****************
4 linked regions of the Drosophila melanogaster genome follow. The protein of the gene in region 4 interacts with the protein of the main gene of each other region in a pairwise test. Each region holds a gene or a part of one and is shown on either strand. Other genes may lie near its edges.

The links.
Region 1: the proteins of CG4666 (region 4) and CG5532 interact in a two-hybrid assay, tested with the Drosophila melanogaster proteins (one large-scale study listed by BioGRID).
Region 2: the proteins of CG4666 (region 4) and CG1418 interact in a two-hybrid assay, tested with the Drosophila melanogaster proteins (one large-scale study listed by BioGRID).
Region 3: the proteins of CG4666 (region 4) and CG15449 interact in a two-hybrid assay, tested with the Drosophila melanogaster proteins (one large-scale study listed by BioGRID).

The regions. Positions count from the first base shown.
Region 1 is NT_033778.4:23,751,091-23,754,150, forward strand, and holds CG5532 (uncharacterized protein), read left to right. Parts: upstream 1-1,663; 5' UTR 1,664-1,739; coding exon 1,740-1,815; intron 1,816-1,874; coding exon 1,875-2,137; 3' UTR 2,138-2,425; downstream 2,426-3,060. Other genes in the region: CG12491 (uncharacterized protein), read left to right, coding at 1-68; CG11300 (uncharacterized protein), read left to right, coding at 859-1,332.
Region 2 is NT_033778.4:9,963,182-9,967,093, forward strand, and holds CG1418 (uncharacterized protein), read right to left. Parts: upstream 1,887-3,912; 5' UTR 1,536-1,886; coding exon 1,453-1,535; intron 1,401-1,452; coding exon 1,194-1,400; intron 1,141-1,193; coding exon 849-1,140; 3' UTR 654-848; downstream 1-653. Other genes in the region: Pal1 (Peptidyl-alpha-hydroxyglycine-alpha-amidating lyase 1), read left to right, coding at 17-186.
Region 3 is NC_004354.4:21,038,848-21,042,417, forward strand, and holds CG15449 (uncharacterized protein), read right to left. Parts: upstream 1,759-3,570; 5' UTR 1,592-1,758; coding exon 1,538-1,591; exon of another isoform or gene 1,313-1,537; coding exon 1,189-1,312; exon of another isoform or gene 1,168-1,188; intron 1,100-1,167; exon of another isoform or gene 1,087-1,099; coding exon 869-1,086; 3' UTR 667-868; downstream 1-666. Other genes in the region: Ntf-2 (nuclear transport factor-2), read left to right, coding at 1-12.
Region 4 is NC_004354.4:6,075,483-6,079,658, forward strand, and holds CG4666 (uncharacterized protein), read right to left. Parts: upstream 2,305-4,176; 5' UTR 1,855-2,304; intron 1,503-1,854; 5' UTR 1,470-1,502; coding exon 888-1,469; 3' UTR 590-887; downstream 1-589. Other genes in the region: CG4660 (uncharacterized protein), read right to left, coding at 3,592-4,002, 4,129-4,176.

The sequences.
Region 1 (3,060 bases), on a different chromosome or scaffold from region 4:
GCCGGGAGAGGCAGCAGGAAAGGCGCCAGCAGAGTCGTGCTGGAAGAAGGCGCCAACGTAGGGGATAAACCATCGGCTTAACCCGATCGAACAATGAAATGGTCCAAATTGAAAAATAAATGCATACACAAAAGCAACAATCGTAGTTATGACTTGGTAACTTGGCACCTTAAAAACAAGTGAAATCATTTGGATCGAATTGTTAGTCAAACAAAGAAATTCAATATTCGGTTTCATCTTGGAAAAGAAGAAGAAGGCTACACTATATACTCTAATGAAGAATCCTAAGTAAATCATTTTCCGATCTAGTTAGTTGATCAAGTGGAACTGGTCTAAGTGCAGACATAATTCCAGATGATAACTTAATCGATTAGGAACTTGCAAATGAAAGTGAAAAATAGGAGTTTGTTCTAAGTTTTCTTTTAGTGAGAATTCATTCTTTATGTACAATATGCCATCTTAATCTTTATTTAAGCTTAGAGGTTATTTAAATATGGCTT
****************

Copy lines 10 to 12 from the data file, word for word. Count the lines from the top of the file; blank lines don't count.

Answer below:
Region 4 is NC_004354.4:6,075,483-6,079,658, forward strand, and holds CG4666 (uncharacterized protein), read right to left. Parts: upstream 2,305-4,176; 5' UTR 1,855-2,304; intron 1,503-1,854; 5' UTR 1,470-1,502; coding exon 888-1,469; 3' UTR 590-887; downstream 1-589. Other genes in the region: CG4660 (uncharacterized protein), read right to left, coding at 3,592-4,002, 4,129-4,176.

The sequences.
Region 1 (3,060 bases), on a different chromosome or scaffold from region 4: